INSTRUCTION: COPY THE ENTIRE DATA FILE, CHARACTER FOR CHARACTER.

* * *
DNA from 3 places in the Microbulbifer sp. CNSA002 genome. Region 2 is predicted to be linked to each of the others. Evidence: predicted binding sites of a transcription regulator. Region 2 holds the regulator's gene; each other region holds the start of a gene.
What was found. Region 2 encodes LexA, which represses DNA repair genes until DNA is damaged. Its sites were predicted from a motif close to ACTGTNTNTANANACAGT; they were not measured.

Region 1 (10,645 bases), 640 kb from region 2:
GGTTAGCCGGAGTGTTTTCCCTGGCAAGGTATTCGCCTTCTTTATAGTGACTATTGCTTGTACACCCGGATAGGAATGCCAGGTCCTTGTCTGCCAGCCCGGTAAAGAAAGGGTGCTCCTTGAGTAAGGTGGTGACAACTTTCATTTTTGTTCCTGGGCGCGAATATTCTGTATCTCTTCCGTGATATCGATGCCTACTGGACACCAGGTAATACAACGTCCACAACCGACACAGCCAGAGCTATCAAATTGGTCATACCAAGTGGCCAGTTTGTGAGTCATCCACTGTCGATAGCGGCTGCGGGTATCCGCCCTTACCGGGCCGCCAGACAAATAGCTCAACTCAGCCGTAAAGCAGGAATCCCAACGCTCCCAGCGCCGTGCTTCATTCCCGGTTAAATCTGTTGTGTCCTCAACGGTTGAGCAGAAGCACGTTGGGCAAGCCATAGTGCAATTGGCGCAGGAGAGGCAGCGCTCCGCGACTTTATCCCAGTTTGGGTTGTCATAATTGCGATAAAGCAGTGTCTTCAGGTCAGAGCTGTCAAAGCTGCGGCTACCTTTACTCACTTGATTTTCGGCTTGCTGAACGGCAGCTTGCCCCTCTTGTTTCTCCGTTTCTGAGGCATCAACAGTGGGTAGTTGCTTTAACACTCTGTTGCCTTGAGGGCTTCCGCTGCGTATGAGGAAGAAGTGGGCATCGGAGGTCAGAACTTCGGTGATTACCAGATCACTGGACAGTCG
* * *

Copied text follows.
DNA from 3 places in the Microbulbifer sp. CNSA002 genome. Region 2 is predicted to be linked to each of the others. Evidence: predicted binding sites of a transcription regulator. Region 2 holds the regulator's gene; each other region holds the start of a gene.
What was found. Region 2 encodes LexA, which represses DNA repair genes until DNA is damaged. Its sites were predicted from a motif close to ACTGTNTNTANANACAGT; they were not measured.

Region 1 (10,645 bases), 640 kb from region 2:
GGTTAGCCGGAGTGTTTTCCCTGGCAAGGTATTCGCCTTCTTTATAGTGACTATTGCTTGTACACCCGGATAGGAATGCCAGGTCCTTGTCTGCCAGCCCGGTAAAGAAAGGGTGCTCCTTGAGTAAGGTGGTGACAACTTTCATTTTTGTTCCTGGGCGCGAATATTCTGTATCTCTTCCGTGATATCGATGCCTACTGGACACCAGGTAATACAACGTCCACAACCGACACAGCCAGAGCTATCAAATTGGTCATACCAAGTGGCCAGTTTGTGAGTCATCCACTGTCGATAGCGGCTGCGGGTATCCGCCCTTACCGGGCCGCCAGACAAATAGCTCAACTCAGCCGTAAAGCAGGAATCCCAACGCTCCCAGCGCCGTGCTTCATTCCCGGTTAAATCTGTTGTGTCCTCAACGGTTGAGCAGAAGCACGTTGGGCAAGCCATAGTGCAATTGGCGCAGGAGAGGCAGCGCTCCGCGACTTTATCCCAGTTTGGGTTGTCATAATTGCGATAAAGCAGTGTCTTCAGGTCAGAGCTGTCAAAGCTGCGGCTACCTTTACTCACTTGATTTTCGGCTTGCTGAACGGCAGCTTGCCCCTCTTGTTTCTCCGTTTCTGAGGCATCAACAGTGGGTAGTTGCTTTAACACTCTGTTGCCTTGAGGGCTTCCGCTGCGTATGAGGAAGAAGTGGGCATCGGAGGTCAGAACTTCGGTGATTACCAGATCACTGGACAGTCG